When it comes to south China, the cities of Guangzhou, Shenzhen and Changsha, attract the most visitors. But Fenghuang Ancient Town, a beautiful water town in under-appreciated Hunan province, offers adventurous travellers the chance to see something a little different.
The old streets of Fenghuang are not as commercialised as the cities mentioned above. What makes this hidden gem stand out is the way it gives visitors a taste of other great qualities of China, all within a short drive from the town.
Fenghuang means Phoenix in Chinese. Legend has it that two of these mythical sacred firebirds flew over the town and found it so beautiful that they hovered there, reluctant to leave.
About 10 kilometres away from the Fenghuang lies the entrance to the southernmost section of the Great Wall. Many Chinese themselves do not know that there is a southern section of the Great Wall so close by.
Fenghuang's section of the Great Wall may not be connected to the ones known and loved just outside of Beijing, but it is part of a 300-kilometre wall that extends east into Hunan province that protected the Ming Dynasty from the local Miao ethnic tribes more than 500 years ago.
Just 20 kilometres outside Fenghuang, there are gorges similar to the Three Gorges on the Yangtze River. The town is surrounded by karst hills, flowing rivers and verdant greenery: A spot of excellent fengshui - which the Chinese still strongly believe in today.
All of the fun isn't outside town though. Back in the heart of Fenghuang, history and architecture buffs will love the time-warped, ancient town with dozens of alleys paved with flagstones, each showing wear caused by the feet of generations of local people who have used them when going about their daily businesses.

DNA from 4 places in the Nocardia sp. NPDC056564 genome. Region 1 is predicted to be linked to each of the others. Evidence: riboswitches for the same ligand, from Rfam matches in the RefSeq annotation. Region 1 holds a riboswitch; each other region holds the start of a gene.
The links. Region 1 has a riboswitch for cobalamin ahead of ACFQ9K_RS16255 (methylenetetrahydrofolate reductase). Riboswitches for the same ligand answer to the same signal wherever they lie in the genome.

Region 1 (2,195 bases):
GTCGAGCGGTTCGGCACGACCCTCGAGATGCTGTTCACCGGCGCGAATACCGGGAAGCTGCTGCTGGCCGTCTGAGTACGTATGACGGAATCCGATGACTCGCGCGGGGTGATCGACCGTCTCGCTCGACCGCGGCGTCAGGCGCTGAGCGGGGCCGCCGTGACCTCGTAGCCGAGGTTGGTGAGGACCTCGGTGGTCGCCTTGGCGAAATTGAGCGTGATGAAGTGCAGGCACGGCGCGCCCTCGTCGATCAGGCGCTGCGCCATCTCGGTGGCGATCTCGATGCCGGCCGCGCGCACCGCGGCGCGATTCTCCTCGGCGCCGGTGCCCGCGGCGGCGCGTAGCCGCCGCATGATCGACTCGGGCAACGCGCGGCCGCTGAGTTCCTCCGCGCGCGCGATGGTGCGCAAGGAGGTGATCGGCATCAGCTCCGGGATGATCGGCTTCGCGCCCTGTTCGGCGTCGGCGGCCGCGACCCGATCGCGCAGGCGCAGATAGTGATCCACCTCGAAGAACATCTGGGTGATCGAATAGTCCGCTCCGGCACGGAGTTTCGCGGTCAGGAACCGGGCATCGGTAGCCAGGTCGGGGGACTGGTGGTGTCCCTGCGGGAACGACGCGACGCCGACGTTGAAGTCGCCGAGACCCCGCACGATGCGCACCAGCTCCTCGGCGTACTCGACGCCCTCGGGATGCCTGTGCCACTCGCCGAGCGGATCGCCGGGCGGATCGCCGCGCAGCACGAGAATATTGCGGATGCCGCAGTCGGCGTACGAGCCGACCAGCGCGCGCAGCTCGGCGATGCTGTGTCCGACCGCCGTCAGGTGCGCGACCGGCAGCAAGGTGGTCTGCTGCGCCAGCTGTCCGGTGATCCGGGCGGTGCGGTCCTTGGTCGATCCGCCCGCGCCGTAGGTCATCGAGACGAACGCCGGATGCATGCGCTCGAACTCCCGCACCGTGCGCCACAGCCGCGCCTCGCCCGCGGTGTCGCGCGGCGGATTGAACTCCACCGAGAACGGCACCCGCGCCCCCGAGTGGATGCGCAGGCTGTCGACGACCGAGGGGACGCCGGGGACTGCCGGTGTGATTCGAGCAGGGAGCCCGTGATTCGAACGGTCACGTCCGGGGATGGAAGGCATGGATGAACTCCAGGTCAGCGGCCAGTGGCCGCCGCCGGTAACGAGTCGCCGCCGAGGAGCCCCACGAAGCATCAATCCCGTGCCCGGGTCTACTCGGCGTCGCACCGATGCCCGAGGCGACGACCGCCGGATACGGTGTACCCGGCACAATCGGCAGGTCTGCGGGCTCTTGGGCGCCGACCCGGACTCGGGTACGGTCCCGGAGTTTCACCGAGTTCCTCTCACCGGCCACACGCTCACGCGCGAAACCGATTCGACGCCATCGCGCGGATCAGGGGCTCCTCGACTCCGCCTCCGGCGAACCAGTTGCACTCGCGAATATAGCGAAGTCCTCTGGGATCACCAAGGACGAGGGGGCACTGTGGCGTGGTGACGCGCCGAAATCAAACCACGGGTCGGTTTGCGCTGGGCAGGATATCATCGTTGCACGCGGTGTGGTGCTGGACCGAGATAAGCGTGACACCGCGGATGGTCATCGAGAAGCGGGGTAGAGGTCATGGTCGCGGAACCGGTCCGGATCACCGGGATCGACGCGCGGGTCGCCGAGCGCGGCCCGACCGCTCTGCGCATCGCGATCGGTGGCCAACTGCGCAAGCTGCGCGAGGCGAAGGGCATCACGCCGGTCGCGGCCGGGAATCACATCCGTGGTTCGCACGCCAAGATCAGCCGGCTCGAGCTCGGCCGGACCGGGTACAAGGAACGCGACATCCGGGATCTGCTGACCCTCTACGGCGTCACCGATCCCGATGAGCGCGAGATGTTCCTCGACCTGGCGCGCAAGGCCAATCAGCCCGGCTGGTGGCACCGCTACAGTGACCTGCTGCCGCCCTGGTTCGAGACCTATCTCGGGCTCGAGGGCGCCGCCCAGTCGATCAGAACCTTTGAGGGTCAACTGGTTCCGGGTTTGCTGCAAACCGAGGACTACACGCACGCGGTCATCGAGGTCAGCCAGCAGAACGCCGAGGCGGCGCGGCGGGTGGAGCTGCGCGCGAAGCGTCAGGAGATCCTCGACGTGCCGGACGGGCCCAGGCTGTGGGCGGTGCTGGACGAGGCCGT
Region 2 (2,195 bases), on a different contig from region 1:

For visitors, these alleys are the way to see the typical high gabled wooden houses built on stilts along the banks of the Tuojiang River at close quarters. Called Diaojiaolou (building with hanging legs), the design keeps the buildings safe from spring floods.
Hongqiao or Rainbow Bridge, built in the Ming Dynasty over 600 years ago, is the ancient town's most well-known tourist spot.
A town wall built in 1715 during the Kangxi reign of the Qing Dynasty (1644-1911), stretches for about 400 metres along the south bank of the river.
Strolling along the riverside and the narrow streets early in the morning is one of the best moments to admire the real beauty of the ancient town.
You will see locals start their day by doing laundry and Miao women dressed in their traditional outfits carrying goods in bamboo baskets on their backs to the market.
It is fun and exciting to cross the Tuojiang River by walking along a series of stepping stones near the North Gate Pier. This used to be the town's only exit point, called 'Leaping Stones' by the local people.
The Miao ethnic minority is predominantly settled here and a visit to a Miao village is a must when going to Fenghuang. They are friendly and hospitable and like nothing more than to interact with visitors with a variety of traditional entertainments and activities.
Visitors will find a large array of hand-made items of silver ornaments for sale in the local shops. Home-made tie-dyes, printed and batik cloths are also popular items.
At night the streets in Fenghuang are full of street food vendors serving grilled meats, dumplings, fried potatoes, flat breads and grilled vegetables.
Ginger candy, a specialty and traditional snack in Fenghuang, has a history of more than a hundred years. Made by hand, it is sweet, crispy and spicy due to its main ingredients of brown sugar, white, ginger, sesame and tea oil.--Courtesy of Borneo Bulletin